The U.S. Dollar is closing its second straight week of gains with a surge of 1.0% overall according to the Bloomberg Dollar Spot Index.
Chaotic markets caused damage to many commodity-based currencies as well, such as Aussie and Kiwi which fell to their worst levels since last summer.
With the passing of a two-year budget agreement by Congress overnight, the development complements a week of good U.S. economic news that propelled the dollar, in spite of steep declines across global equity markets.
Next week shall be more driven towards data once again. Inflationary figures across continents will be released along with Retail Sales and divergent gauges of production. Although the dollar has recovered many of its January losses, it could go back down if there is any sign of a slowdown beyond the tickers on Wall Street.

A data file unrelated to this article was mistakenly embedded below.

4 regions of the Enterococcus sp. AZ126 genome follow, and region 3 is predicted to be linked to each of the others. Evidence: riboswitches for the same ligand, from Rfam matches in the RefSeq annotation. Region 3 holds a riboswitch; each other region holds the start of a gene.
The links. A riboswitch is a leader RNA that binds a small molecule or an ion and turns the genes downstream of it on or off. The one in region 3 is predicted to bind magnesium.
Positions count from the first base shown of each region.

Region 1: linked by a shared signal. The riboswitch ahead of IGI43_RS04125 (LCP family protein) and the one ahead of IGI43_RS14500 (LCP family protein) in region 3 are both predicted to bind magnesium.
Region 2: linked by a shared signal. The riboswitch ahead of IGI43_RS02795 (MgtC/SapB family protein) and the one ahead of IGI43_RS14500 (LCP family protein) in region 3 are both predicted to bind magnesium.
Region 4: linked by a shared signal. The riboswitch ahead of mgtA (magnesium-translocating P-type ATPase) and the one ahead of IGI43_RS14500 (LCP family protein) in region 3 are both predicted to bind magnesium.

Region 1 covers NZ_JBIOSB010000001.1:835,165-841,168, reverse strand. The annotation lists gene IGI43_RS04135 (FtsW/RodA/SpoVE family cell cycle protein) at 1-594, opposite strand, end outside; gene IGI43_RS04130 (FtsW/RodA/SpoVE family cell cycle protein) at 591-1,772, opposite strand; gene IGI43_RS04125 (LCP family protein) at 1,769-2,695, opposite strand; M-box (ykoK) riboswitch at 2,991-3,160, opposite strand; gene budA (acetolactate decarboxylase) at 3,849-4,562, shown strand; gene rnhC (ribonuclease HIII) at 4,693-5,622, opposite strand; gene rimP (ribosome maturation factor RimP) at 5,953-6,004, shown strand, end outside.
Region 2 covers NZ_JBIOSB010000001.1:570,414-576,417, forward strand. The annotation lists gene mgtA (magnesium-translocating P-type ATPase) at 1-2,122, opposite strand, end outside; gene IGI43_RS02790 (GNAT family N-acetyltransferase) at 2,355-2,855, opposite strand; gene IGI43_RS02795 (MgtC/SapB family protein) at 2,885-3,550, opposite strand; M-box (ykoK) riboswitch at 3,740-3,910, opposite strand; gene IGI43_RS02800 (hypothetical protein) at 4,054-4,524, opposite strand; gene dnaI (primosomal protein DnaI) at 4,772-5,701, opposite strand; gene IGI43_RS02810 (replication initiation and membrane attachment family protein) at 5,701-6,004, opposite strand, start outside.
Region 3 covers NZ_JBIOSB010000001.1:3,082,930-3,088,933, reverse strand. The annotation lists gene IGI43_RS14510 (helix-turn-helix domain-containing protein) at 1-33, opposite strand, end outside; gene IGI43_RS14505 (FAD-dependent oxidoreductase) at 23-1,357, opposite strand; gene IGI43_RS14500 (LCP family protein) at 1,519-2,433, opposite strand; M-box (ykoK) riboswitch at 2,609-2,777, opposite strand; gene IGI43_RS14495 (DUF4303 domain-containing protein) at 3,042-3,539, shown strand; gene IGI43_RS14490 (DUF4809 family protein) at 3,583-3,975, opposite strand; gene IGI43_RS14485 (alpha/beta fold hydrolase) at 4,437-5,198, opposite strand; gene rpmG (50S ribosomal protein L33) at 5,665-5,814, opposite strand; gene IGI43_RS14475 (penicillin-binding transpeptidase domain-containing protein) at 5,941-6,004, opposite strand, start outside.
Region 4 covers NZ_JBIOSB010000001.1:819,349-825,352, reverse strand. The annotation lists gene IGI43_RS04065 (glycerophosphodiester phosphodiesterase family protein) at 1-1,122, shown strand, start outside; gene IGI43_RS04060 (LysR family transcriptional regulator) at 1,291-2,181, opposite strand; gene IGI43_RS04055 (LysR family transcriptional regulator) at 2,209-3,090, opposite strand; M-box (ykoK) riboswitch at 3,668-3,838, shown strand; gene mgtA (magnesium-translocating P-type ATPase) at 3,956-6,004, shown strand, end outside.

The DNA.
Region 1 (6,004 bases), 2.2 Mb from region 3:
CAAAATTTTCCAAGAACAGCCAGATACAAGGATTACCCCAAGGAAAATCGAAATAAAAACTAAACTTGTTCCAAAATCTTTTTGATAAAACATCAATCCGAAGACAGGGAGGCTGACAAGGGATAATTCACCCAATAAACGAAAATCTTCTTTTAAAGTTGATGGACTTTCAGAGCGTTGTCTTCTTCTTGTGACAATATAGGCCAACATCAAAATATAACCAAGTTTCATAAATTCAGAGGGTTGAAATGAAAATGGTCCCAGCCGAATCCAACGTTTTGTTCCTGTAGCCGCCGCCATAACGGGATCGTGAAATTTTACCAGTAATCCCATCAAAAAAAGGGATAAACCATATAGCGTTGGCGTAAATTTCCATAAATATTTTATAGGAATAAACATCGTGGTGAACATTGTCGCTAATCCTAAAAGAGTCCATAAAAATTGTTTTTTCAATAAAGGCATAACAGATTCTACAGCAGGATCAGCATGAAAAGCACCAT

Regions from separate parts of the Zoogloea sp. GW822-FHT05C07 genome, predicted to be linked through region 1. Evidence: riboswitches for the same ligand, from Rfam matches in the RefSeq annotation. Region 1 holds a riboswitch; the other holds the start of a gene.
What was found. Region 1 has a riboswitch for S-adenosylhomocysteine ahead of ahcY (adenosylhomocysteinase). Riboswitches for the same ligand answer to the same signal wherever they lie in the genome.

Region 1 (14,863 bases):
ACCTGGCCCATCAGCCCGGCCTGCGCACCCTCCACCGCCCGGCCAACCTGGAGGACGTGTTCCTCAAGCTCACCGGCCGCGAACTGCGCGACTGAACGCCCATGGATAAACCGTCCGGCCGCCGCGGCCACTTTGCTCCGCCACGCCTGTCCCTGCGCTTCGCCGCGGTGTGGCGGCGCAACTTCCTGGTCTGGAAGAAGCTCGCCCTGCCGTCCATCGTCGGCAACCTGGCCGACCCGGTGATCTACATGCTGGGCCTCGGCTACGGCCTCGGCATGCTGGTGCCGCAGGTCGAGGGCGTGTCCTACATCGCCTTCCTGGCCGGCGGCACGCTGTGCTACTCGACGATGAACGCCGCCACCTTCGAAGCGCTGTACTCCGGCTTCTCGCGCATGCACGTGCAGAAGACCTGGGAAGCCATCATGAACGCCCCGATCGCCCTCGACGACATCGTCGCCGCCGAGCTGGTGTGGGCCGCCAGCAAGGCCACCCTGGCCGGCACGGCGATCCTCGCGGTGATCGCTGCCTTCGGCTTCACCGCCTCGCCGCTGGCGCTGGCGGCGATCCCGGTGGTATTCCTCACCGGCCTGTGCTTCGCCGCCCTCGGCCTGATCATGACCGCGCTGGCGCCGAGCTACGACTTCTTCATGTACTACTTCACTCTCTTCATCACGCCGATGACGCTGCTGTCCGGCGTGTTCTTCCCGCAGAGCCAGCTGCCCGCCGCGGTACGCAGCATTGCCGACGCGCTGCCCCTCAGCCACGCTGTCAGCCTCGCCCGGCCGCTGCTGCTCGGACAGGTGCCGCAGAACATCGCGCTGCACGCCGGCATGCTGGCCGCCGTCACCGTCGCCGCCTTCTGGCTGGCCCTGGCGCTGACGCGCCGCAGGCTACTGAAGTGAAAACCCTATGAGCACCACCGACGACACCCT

The Euro fell by 1.7% this week as a result of bad news on the political front and commentary affecting the European Central Bank’s rate outlook. In Germany, there are signs of dissent among members from both parties that are still trying to officially work as governing coalition.
Additionally, German Bundesbank Chair Jens Weidmann said that he believes the Euro-zone’s economy would benefit more from maintaining QE and low rates than the opposite. His statements carry serious weight as he is considered a candidate to replace Mario Draghi as head of the ECB.
The Pound steeply declined as much as 2.5% this week following doubts over the handling of Brexit on the UK side, threats against Prime Minister Theresa May’s position as head of state or her party, and confusion over optimism from the Bank of England. A toxic mix of news brought down Sterling after it had reached its best levels since the infamous “Leave” referendum of June 2016. However, Pound could recover quickly as it has before, especially if monetary tightening is manifested sooner rather than later.